TV film fare -- week of May 28, 2023
NEW YORK (OSV News) -- The following are capsule reviews of theatrical movies on network and cable television the week of May 28. Please note that televised versions may or may not be edited for language, nudity, violence, and sexual situations.
Sunday, May 28, 10:45 a.m.-2 p.m. EDT (AMC) "The Guardian" (2006). Action drama about a veteran Coast Guard rescue swimmer (Kevin Costner) who, after losing a colleague, temporarily hangs up his fins to teach at a Coast Guard academy, where he locks horns with a cocky recruit (Ashton Kutcher). Despite treading water for most of its first hour that plays like a commercial for the Coast Guard, director Andrew Davis' formulaic film is kept afloat by appealing performances, exciting rescue sequences and an admirable theme about sacrificing one's life for others. Intense scenes of peril, including a harrowing helicopter crash, implied sexual encounters and a tacit approval of casual sex, a brief bar fight, an instance of the f-word, as well as some crude language and profanity. The OSV News classification of the theatrical version was A-III -- adults. The Motion Picture Association rating was PG-13 -- parents strongly cautioned. Some material may be inappropriate for children under 13.
Sunday, May 28, 5-7:55 p.m. EDT (AMC) "Cast Away" (2000). Finely crafted drama in which a harried businessman (Tom Hanks) is transformed after surviving a plane crash that leaves him stranded on an uninhabited island for four years before he makes a daring escape in hopes of returning to the woman (Helen Hunt) he loves. With Hanks' superb performance at its center, director Robert Zemeckis' film movingly probes what matters most when someone is stripped of his everyday life and possessions. A violent accident and an instance of profanity. The OSV News classification of the theatrical version was A-II -- adults and adolescents. The Motion Picture Association rating was PG-13 -- parents are strongly cautioned. Some material may be inappropriate for children under 13.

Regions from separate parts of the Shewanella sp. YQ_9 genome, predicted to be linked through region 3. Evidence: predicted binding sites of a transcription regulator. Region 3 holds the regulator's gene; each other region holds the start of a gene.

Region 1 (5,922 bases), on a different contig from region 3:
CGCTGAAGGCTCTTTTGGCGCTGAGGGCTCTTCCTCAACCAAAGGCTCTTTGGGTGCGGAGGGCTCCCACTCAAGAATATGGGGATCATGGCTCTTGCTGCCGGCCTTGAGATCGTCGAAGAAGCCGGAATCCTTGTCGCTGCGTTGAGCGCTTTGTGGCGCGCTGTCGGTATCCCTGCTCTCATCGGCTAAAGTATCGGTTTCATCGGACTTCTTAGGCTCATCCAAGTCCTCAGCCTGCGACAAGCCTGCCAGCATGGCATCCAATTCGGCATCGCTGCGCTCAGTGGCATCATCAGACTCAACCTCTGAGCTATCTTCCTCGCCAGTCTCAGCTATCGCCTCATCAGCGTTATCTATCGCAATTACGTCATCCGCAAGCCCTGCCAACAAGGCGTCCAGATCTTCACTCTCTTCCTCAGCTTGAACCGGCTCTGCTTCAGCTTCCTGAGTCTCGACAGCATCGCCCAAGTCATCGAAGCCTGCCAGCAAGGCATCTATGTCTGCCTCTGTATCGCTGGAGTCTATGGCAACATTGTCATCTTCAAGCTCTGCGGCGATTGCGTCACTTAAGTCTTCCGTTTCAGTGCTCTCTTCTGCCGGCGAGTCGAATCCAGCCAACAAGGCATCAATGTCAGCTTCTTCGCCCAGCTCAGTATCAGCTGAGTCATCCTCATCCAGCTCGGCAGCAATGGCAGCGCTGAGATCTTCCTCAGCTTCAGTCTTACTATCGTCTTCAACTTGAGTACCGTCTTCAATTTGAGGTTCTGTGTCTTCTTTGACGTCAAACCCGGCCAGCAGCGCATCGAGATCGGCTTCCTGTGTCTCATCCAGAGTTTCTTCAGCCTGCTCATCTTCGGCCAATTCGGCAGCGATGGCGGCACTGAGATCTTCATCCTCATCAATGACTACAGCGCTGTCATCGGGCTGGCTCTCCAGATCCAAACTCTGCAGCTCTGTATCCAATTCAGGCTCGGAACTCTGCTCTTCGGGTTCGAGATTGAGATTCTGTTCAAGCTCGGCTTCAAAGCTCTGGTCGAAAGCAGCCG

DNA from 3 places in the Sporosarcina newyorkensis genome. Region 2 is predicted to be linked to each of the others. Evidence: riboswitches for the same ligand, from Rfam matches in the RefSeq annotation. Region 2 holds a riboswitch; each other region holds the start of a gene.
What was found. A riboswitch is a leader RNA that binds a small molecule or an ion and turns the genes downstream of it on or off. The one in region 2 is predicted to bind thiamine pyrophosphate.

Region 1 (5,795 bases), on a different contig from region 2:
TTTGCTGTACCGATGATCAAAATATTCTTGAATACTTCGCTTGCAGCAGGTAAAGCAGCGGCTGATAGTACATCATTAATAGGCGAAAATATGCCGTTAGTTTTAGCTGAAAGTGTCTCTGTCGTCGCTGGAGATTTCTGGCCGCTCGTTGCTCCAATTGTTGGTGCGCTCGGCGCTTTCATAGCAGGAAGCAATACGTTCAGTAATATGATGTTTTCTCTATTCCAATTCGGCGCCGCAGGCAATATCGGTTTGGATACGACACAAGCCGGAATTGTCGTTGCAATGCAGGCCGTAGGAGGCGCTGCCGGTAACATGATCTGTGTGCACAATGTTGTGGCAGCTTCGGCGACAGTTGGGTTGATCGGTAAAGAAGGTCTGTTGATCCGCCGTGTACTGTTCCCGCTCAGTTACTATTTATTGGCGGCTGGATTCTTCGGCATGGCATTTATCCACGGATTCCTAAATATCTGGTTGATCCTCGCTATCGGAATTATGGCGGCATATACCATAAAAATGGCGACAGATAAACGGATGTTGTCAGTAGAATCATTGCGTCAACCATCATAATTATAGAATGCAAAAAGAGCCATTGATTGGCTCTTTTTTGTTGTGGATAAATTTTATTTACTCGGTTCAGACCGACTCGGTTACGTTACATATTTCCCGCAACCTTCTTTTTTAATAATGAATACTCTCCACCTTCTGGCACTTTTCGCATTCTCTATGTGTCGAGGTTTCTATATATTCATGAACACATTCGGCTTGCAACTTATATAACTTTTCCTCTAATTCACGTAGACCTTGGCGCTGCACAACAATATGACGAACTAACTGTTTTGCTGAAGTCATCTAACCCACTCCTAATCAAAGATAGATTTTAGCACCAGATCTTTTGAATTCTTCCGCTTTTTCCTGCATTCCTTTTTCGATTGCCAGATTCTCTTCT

Tuesday, May 30, 8-10:30 p.m. EDT (TCM) "North by Northwest" (1959). Stylish tongue-in-cheek thriller in which a suave advertising executive (Cary Grant), mistaken for a spy by foreign agents (James Mason and Martin Landau) and suspected of murder by the police, is chased from the United Nations to Mount Rushmore, with some time out along the way for romance with a double agent (Eva Marie Saint). Though the plot is only an excuse for some dandy suspense sequences (most memorably, the deadly crop-dusting plane in the middle of nowhere), director Alfred Hitchcock is at his most playful in manipulating the innocent hero and the viewer through an intricate maze of menace. Stylized violence and discreet sexual references. The OSV News classification of the theatrical version was A-III -- adults. Not rated by the Motion Picture Association.
Friday, June 2, 6:15-8 p.m. EDT (Showtime) "Double Jeopardy" (1999). Sleek thriller in which a probation officer (Tommy Lee Jones) chases a parolee (Ashley Judd) across the country to prevent her from murdering the two-timing husband (Bruce Greenwood) who framed her. Director Bruce Beresford's straightforward fugitive story maintains suspense without relying single-mindedly on the expected revenge motive. Some violence, a shadowy sexual encounter and intermittent profanity and rough language. The OSV News classification of the theatrical version was A-III -- adults. The Motion Picture Association rating was R -- restricted. Under 17 requires accompanying parent or adult guardian.
Saturday, June 3, 10 p.m.-midnight EDT (TCM) "The Great Imposter" (1960). Intriguing fact-based story of Ferdinand W. Demara, Jr. (Tony Curtis), who carried off his curious compulsion to assume false identities with convincing assurance as military officer, Trappist novice, prison warden, doctor on a Canadian warship and schoolteacher. Director Robert Mulligan uses a fine supporting cast to give weight to the circumstances of each impersonation, with Curtis easy to take in the role of a likable fraud who uses bogus credentials in ways that help others. Some menace and mild romantic complications. The OSV News classification of the theatrical version was A-II -- adults and adolescents. Not rated by the Motion Picture Association.
- - - John Mulderig is media reviewer for OSV News. Follow him on Twitter @JohnMulderig1.